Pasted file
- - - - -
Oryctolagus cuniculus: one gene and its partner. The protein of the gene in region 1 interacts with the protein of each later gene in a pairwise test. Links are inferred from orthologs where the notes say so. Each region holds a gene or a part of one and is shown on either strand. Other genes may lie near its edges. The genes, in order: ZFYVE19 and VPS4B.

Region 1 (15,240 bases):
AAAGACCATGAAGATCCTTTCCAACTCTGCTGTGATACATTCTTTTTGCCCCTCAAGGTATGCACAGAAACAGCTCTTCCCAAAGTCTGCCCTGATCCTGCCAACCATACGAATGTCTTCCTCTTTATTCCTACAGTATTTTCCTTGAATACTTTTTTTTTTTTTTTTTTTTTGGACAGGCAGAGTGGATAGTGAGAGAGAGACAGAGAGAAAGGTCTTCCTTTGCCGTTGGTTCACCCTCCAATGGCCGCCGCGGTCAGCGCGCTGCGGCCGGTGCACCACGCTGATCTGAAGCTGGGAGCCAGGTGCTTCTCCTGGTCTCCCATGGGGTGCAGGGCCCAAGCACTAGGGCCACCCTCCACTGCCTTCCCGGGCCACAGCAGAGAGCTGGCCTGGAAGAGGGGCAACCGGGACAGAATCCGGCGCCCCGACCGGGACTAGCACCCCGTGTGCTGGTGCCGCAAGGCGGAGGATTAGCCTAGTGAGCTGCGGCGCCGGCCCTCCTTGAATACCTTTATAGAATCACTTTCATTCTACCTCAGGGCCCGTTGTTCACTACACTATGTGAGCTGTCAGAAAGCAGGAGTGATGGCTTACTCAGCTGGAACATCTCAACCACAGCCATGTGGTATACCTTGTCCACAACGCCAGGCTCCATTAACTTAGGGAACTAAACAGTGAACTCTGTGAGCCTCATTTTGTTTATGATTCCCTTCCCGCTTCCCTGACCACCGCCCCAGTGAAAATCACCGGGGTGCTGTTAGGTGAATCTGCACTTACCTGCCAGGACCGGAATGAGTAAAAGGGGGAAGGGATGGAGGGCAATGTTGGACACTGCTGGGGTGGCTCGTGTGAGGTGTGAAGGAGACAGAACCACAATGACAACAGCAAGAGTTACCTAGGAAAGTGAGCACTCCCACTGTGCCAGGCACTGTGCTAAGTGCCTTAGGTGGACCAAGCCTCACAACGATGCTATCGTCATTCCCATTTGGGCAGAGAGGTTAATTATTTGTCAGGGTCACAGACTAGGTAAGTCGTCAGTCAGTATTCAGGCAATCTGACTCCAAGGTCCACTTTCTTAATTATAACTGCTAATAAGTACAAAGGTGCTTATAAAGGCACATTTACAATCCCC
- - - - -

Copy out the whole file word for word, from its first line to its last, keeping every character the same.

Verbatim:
Oryctolagus cuniculus: one gene and its partner. The protein of the gene in region 1 interacts with the protein of each later gene in a pairwise test. Links are inferred from orthologs where the notes say so. Each region holds a gene or a part of one and is shown on either strand. Other genes may lie near its edges. The genes, in order: ZFYVE19 and VPS4B.

Region 1 (15,240 bases):
AAAGACCATGAAGATCCTTTCCAACTCTGCTGTGATACATTCTTTTTGCCCCTCAAGGTATGCACAGAAACAGCTCTTCCCAAAGTCTGCCCTGATCCTGCCAACCATACGAATGTCTTCCTCTTTATTCCTACAGTATTTTCCTTGAATACTTTTTTTTTTTTTTTTTTTTTGGACAGGCAGAGTGGATAGTGAGAGAGAGACAGAGAGAAAGGTCTTCCTTTGCCGTTGGTTCACCCTCCAATGGCCGCCGCGGTCAGCGCGCTGCGGCCGGTGCACCACGCTGATCTGAAGCTGGGAGCCAGGTGCTTCTCCTGGTCTCCCATGGGGTGCAGGGCCCAAGCACTAGGGCCACCCTCCACTGCCTTCCCGGGCCACAGCAGAGAGCTGGCCTGGAAGAGGGGCAACCGGGACAGAATCCGGCGCCCCGACCGGGACTAGCACCCCGTGTGCTGGTGCCGCAAGGCGGAGGATTAGCCTAGTGAGCTGCGGCGCCGGCCCTCCTTGAATACCTTTATAGAATCACTTTCATTCTACCTCAGGGCCCGTTGTTCACTACACTATGTGAGCTGTCAGAAAGCAGGAGTGATGGCTTACTCAGCTGGAACATCTCAACCACAGCCATGTGGTATACCTTGTCCACAACGCCAGGCTCCATTAACTTAGGGAACTAAACAGTGAACTCTGTGAGCCTCATTTTGTTTATGATTCCCTTCCCGCTTCCCTGACCACCGCCCCAGTGAAAATCACCGGGGTGCTGTTAGGTGAATCTGCACTTACCTGCCAGGACCGGAATGAGTAAAAGGGGGAAGGGATGGAGGGCAATGTTGGACACTGCTGGGGTGGCTCGTGTGAGGTGTGAAGGAGACAGAACCACAATGACAACAGCAAGAGTTACCTAGGAAAGTGAGCACTCCCACTGTGCCAGGCACTGTGCTAAGTGCCTTAGGTGGACCAAGCCTCACAACGATGCTATCGTCATTCCCATTTGGGCAGAGAGGTTAATTATTTGTCAGGGTCACAGACTAGGTAAGTCGTCAGTCAGTATTCAGGCAATCTGACTCCAAGGTCCACTTTCTTAATTATAACTGCTAATAAGTACAAAGGTGCTTATAAAGGCACATTTACAATCCCC